What is a “THX” Speaker?
While they have never been prevalent, THX speakers are a thing that exists. THX is not a manufacturer of speakers, but a group that certifies the performance of a speaker. So, what does it mean if a speaker has THX certification? Does that make it different than other speakers? Better? Worse? Let’s discuss.
Who is THX?
THX was developed by George Lucas to standardize how audio was recorded and played back on film. This standardization led to higher quality audio in cinemas and THX-certified cinemas. Back in the day, the difference between a THX and non-THX theater was pretty evident. There was usually a LOT more bass but the overall quality was better.
Soon, THX branched out into the home with THX-certified receivers, speakers, and more. Plus they train custom installers and calibrators on how to best install and calibrate home theater systems. The THX logo means that a product or person has been evaluated for quality or trained on how to do something properly.
What Does THX Mean for Speakers?
THX takes any speaker through a series of tests to ensure that it hits certain benchmarks. In the case of speakers it means that it can:
- Hit certain output benchmarks for the level of THX certification
- Maintains a flat frequency response
- Retains its flat frequency response off-axis
The key here is that THX, for obvious reasons, doesn’t release EXACTLY what they are measuring. But we can infer a few things. The output benchmarks are delimited by the size of the room. There is THX Compact, Select, Ultra, and Dominus. Compact is for the smallest room up to Dominus for the largest size room. What this means is that the speaker can hit full reference volume at that seated distance without distorting. Now, this assumes you have the proper amplifier, but THX speakers are almost always 8 Ohm making them easy to drive. Even when they are 4 Ohm, THX speakers tend to present an easy load playing nice with most amplifiers.
THX Certified Speakers Frequency Response
THX speakers are certified to have a “flat” speaker response. Specifically, THX says, “Our test confirms the axial frequency response is balanced and flat.” While we also prefer a flat response, there are always compromises. What THX doesn’t tell you is where they allow less than ruler flat response. We can assume there will be a drop-off at the top end as almost all speakers have issues there. We also know that THX assumes you’ll cross over all your speaker into a subwoofer at 80Hz. So expect your THX speakers to play cleanly down to 80Hz and a bit lower but not get anywhere near full range.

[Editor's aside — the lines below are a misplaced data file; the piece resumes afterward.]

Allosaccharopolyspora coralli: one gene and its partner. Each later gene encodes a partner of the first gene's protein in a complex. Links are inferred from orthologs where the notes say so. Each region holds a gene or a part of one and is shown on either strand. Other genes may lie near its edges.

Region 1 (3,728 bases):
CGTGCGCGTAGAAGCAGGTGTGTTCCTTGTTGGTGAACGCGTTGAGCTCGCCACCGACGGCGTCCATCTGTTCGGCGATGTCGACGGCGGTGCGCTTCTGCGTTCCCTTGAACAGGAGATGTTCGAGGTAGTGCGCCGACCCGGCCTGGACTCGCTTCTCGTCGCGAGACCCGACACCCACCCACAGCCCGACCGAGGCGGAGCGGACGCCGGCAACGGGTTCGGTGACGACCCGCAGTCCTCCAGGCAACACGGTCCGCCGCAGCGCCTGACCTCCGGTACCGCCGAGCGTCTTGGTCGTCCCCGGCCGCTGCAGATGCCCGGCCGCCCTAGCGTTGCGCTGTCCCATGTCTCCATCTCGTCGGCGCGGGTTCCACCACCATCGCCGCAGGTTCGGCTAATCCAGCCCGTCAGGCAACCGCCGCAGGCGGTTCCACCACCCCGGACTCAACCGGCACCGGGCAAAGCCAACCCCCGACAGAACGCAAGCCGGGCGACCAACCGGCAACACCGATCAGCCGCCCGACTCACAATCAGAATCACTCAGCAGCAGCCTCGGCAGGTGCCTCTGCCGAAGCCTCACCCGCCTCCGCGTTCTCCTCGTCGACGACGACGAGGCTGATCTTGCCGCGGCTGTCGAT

The off-axis response is also undefined. We know it needs to be within certain tolerances, but THX doesn’t let us know what they are. What it means for you is that placing a THX-certified speaker should be exceedingly easy. The off-axis response should be close enough to the on-axis response that you can create a very large “sweet spot” that should encompass the whole couch or listening area.
THX-certified subwoofers are similar in that they have performance parameters they need to hit. They are expected to play up to 80Hz (and a bit past) and down to 20Hz. There seems to be no requirement for them to play lower than 20Hz as most THX subwoofers we’ve seen measured drop off quickly at 20Hz. A THX-certified subwoofer that is rated for your size room or larger will fill it with bass.
What About Non-THX Certified Speakers?
If you are shopping for speakers, and see a pair of THX speakers next to a pair that doesn’t have the THX certification, what does that mean? Are the THX speakers better by definition? Not really. There are many speakers on the market that could achieve THX certification. They don’t because there is a licensing fee involved. Rather than pay that fee, and subsequently increase the asking price for the receiver, they forgo the certification. In fact, you’ll see manufacturers that release a THX speaker one year and a very similar-looking non-THX certified speaker the next. Could both speakers have been THX certified? Almost certainly.
The THX certification is a shorthand for buyers to know that the speakers meet the THX requirements which, we admit, are good benchmarks. But they are not the BEST benchmarks. There are subwoofers out there that can play lower and louder than THX models for less money. There are speakers that have better high and low-end extension than THX models. Does that make them better? Maybe. But it requires the buyer to do some research.
If you’ve bought THX speakers, you’ve made a good purchase. The speakers will play loud enough in your room, they will crossover easily and cleanly into a subwoofer, and they will play well together to give you the full range of sound that humans can hear. But if you are on a budget or want speakers that perform outside the THX benchmarks, there are lots of options out there for you. You just may have to do a bit more homework. And honestly, for many of us, that is part of the fun of speaker shopping.